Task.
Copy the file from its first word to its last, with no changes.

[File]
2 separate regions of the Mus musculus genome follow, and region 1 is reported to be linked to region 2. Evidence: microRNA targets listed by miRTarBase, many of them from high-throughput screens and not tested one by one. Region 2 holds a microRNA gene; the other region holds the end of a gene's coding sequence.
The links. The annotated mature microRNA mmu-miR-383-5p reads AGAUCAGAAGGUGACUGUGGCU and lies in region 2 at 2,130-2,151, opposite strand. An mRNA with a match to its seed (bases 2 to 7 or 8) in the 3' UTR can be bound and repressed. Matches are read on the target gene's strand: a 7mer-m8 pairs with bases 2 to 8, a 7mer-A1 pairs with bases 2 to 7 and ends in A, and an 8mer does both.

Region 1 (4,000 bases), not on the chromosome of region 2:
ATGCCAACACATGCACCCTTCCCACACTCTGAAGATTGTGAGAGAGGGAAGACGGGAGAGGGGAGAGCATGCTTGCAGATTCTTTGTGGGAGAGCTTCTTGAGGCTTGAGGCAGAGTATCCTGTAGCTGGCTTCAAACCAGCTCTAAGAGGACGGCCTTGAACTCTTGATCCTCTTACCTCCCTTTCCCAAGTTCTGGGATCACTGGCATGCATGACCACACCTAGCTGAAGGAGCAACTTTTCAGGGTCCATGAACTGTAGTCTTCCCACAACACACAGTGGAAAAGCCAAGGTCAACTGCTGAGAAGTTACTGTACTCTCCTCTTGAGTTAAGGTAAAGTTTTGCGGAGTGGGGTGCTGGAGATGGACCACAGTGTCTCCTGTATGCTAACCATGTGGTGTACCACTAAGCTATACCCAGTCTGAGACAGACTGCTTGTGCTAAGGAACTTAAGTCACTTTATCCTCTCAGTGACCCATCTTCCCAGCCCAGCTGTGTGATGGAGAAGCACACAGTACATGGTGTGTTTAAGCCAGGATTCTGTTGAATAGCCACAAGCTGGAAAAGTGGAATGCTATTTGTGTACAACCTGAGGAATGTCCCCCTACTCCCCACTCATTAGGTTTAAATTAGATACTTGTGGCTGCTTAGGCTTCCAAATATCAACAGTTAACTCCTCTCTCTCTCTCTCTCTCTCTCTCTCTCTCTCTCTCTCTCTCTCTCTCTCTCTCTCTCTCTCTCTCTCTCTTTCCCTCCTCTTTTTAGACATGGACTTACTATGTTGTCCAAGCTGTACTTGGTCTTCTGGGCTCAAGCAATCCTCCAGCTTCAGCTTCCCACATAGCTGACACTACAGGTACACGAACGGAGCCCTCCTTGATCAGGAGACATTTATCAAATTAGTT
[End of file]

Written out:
2 separate regions of the Mus musculus genome follow, and region 1 is reported to be linked to region 2. Evidence: microRNA targets listed by miRTarBase, many of them from high-throughput screens and not tested one by one. Region 2 holds a microRNA gene; the other region holds the end of a gene's coding sequence.
The links. The annotated mature microRNA mmu-miR-383-5p reads AGAUCAGAAGGUGACUGUGGCU and lies in region 2 at 2,130-2,151, opposite strand. An mRNA with a match to its seed (bases 2 to 7 or 8) in the 3' UTR can be bound and repressed. Matches are read on the target gene's strand: a 7mer-m8 pairs with bases 2 to 8, a 7mer-A1 pairs with bases 2 to 7 and ends in A, and an 8mer does both.

Region 1 (4,000 bases), not on the chromosome of region 2:
ATGCCAACACATGCACCCTTCCCACACTCTGAAGATTGTGAGAGAGGGAAGACGGGAGAGGGGAGAGCATGCTTGCAGATTCTTTGTGGGAGAGCTTCTTGAGGCTTGAGGCAGAGTATCCTGTAGCTGGCTTCAAACCAGCTCTAAGAGGACGGCCTTGAACTCTTGATCCTCTTACCTCCCTTTCCCAAGTTCTGGGATCACTGGCATGCATGACCACACCTAGCTGAAGGAGCAACTTTTCAGGGTCCATGAACTGTAGTCTTCCCACAACACACAGTGGAAAAGCCAAGGTCAACTGCTGAGAAGTTACTGTACTCTCCTCTTGAGTTAAGGTAAAGTTTTGCGGAGTGGGGTGCTGGAGATGGACCACAGTGTCTCCTGTATGCTAACCATGTGGTGTACCACTAAGCTATACCCAGTCTGAGACAGACTGCTTGTGCTAAGGAACTTAAGTCACTTTATCCTCTCAGTGACCCATCTTCCCAGCCCAGCTGTGTGATGGAGAAGCACACAGTACATGGTGTGTTTAAGCCAGGATTCTGTTGAATAGCCACAAGCTGGAAAAGTGGAATGCTATTTGTGTACAACCTGAGGAATGTCCCCCTACTCCCCACTCATTAGGTTTAAATTAGATACTTGTGGCTGCTTAGGCTTCCAAATATCAACAGTTAACTCCTCTCTCTCTCTCTCTCTCTCTCTCTCTCTCTCTCTCTCTCTCTCTCTCTCTCTCTCTCTCTCTCTCTCTCTTTCCCTCCTCTTTTTAGACATGGACTTACTATGTTGTCCAAGCTGTACTTGGTCTTCTGGGCTCAAGCAATCCTCCAGCTTCAGCTTCCCACATAGCTGACACTACAGGTACACGAACGGAGCCCTCCTTGATCAGGAGACATTTATCAAATTAGTT